Tao Lin’s characters are constantly connected, yet physically detached. The technology they live and breathe often seems less mechanical than its users.
For an indie novella, the opening paragraph of Tao Lin’s autobiographical new book, Shoplifting from American Apparel, is conspicuously branded: Microsoft Word, eBay, and Gmail chat all appear within the first 130 words.
The Internet is the purview of young writers, the first generation to grow up in the blue glow of a computer screen, to whom a broadband connection is as essential as running water or electricity; Lin and his cohort give credence to the theory that this generation is addicted to the high of being wired. Indeed, Shoplifting is as much an exploration of the state of mind propagated by constant Internet use as an examination of the technology itself.
The novella spans two meandering years in the life of Sam, a “young, hip writer with a cultish following,” and explores many of the contradictions inherent in the Internet age. Lin’s characters are constantly connected, yet physically detached. They’re garrulous self-promoters, but guarded in their personal relationships. Despite all the talking, Sam and his friends seem cryptic, bored, and ultimately unknowable; oftentimes, the technology they live and breathe seems less mechanical than its users.
Lin’s minimalist tone is exemplified by his repeated use of the adjective-plus-“facial expression” construction: “She walked to the back of the kitchen, leaned against a counter, and looked at Sam with a neutral facial expression. Sam felt that his face displayed no reaction.” This is Lin’s Model T descriptor: interchangeable, generic, one size fits all. The plot of Shoplifting is similarly repetitive, according to Lin, “2 parts shoplifting arrest, 5 parts vague relationship issues.” What does the book gain from such repetition? Not character development—Sam’s reaction to each arrest or “vague relationship” is essentially the same. This resistance to change mimics real life, where changes creep slowly and invisibly until they catch you off guard.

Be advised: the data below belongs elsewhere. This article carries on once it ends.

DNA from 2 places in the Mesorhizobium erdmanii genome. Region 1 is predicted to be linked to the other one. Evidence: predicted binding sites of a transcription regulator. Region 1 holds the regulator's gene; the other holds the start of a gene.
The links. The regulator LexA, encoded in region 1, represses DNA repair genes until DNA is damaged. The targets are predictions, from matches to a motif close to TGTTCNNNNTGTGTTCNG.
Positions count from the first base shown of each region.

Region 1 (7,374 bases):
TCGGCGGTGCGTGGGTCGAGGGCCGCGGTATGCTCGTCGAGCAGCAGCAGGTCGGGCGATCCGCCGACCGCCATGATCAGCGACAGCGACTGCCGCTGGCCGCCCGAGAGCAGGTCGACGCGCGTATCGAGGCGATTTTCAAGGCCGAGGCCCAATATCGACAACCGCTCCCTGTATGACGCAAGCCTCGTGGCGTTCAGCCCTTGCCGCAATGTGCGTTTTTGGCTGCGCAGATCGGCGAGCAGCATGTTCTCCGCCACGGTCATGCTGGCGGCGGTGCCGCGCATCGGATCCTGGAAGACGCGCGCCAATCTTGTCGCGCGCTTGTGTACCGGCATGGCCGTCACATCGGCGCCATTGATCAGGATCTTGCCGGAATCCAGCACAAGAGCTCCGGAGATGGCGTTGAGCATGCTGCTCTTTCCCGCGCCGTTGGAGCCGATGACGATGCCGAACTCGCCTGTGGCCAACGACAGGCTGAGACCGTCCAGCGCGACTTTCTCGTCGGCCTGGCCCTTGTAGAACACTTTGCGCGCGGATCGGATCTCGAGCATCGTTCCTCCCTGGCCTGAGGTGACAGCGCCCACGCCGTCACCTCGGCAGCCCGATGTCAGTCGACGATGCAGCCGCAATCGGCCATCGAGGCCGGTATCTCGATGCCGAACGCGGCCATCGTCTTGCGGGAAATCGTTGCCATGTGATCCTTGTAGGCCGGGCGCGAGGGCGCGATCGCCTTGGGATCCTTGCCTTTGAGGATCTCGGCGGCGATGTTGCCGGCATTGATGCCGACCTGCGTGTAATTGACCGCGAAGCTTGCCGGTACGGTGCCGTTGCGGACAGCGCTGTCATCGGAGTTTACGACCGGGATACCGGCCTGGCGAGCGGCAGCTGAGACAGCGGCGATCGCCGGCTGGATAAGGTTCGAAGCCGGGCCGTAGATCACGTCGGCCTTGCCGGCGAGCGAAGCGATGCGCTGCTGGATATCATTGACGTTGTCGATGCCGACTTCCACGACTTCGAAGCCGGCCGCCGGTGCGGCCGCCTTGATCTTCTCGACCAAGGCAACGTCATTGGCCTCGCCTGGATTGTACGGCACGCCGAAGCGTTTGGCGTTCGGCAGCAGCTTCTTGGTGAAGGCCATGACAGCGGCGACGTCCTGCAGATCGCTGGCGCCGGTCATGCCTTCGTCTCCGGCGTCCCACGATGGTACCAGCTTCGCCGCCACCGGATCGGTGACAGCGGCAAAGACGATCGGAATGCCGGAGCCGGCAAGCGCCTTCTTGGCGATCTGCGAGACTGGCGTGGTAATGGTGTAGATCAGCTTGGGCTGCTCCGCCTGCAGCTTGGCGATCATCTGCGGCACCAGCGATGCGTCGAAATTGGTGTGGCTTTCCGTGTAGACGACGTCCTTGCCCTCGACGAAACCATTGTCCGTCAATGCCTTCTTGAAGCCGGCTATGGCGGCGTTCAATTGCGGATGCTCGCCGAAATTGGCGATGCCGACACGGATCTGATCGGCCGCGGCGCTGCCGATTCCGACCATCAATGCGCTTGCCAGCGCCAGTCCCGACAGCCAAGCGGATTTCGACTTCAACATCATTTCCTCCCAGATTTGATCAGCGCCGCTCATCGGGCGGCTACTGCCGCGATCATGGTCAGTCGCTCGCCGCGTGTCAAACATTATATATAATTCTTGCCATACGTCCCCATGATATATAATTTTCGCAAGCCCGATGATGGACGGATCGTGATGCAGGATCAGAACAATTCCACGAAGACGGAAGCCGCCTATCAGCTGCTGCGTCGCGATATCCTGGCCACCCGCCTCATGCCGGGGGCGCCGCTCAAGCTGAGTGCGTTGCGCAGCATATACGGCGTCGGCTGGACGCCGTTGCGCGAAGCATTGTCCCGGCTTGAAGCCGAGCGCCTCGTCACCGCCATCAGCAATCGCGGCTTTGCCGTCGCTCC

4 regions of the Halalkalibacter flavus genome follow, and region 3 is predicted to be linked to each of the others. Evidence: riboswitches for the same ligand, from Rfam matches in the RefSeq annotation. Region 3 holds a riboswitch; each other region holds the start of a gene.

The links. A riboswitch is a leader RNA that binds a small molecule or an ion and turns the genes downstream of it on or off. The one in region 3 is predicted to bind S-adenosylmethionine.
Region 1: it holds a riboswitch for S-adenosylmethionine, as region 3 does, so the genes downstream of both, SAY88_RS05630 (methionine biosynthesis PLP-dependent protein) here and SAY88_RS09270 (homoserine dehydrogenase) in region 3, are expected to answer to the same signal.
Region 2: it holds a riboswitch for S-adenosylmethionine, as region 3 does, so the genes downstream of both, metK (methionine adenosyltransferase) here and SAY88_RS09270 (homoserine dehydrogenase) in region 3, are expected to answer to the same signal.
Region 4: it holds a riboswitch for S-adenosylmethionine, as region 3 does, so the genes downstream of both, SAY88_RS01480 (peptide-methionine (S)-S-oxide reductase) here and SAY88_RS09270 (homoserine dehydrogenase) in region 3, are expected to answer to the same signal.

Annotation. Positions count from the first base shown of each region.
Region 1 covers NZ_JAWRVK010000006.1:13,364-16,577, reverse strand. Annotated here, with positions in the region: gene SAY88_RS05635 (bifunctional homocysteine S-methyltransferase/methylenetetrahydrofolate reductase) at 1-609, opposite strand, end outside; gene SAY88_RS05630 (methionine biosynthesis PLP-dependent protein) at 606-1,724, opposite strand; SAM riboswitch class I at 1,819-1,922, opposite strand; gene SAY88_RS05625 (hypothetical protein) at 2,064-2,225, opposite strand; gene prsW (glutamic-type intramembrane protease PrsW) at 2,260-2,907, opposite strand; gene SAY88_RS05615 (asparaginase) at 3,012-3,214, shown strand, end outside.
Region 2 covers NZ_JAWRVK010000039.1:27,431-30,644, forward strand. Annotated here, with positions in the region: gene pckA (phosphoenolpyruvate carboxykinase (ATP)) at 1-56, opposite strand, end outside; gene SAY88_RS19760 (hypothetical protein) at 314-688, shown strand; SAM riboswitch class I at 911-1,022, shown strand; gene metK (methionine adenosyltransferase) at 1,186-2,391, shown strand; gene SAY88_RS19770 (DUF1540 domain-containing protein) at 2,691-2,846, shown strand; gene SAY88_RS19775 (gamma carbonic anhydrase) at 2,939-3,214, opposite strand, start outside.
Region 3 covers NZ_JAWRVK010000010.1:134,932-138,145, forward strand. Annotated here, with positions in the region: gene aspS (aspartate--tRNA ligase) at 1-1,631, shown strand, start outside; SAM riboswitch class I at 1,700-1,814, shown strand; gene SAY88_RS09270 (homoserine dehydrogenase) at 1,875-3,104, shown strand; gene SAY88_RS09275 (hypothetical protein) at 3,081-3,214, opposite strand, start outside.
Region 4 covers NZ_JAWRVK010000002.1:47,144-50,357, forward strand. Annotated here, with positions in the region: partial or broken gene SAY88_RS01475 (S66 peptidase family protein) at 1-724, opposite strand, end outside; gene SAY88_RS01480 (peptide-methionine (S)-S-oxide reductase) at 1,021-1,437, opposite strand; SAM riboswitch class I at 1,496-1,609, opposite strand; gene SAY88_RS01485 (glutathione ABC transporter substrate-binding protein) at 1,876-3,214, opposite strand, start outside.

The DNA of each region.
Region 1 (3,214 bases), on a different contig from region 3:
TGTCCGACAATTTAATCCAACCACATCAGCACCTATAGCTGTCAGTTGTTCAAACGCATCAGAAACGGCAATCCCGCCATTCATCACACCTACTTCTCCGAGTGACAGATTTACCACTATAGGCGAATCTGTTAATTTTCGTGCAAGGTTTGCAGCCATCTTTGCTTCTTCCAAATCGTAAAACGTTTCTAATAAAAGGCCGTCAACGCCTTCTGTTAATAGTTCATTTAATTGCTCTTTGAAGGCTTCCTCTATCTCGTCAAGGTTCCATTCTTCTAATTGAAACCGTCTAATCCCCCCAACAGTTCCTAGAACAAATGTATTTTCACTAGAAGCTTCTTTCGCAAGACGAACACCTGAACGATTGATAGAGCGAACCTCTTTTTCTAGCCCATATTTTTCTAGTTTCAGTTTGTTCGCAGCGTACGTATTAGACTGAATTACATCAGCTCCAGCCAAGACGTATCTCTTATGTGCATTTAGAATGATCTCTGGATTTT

Sam and his friends are self-proclaimed bohemians: “Their shoes were shit, they couldn’t afford haircuts, they were stealing to stay alive, living off of strippers to create their art…” Yet Sam’s shoplifting is motivated less by need than by distraction, the thefts performed so coolly they’re almost subconscious. In an interview with New York magazine, Lin commented that he used to support himself by shoplifting, seeing himself as an organic Robin Hood: “If I shoplifted from corporations and sold it on eBay and then spent all my money on the best venues possible, like independent organic vegan grocery stores or restaurants, then that would be, like, improving the world.” This all sounds fine, but Sam’s shoplifting reads like a crime of boredom. At the police station, he hums with bourgeois thrill. This is how the other half lives. This is the grit and squalor he’s been looking for.
Throughout the novella, Sam treats the reader like a stranger he has friended on Facebook—keeping us at arm’s length while sporadically sending us updates about his life. The narration often elides important decisions or thought processes, then surprises with their outcome—both in Sam’s shoplifting and in his relationships. In one sentence, Sam is browsing the racks at American Apparel. In the next, he “walked out of American Apparel holding an American Apparel shirt.” You don’t even know he has stolen the shirt until an undercover cop apprehends him.
Romantic interests crop up just as suddenly, gracing a few pages and then disappearing, never to be seen or heard from again. “Sam noticed someone smiling at them and realized that for an amount of time he had not been aware of anything but what he and Sheila were doing.” After a section break, this character who so dominated Sam’s attention is out of the game: “Four months later Sam was living in his brother’s studio apartment in Manhattan, sleeping on a mattress pad. He had not seen Sheila who now lived in Brooklyn in about two months.”
The drama occurs in section breaks and between sentences, where Sam’s most revealing decisions are made. But either Sam doesn’t trust the reader, or else the narrative withholds this information in an attempt to shock. Oftentimes, Sam withholds important information from other characters as well, bandying about until they press him—that is, until he gets “caught.” Then he’s happy to oblige, as when a woman stops him and asks to see his headphones: “‘You caught me,’ said Sam grinning. ‘They’re from this store.’”
Critics debate whether Internet culture has influenced young writers for better or worse, whether the Internet itself is a sufficiently “literary” concern. Is writing about the web still a novelty, or is it more? Has it ruined our generation? Ultimately, Shoplifting from American Apparel supports the more traditional view about the medium: that cyberspace is both home and birthplace to the disaffected, lonely, and depressed.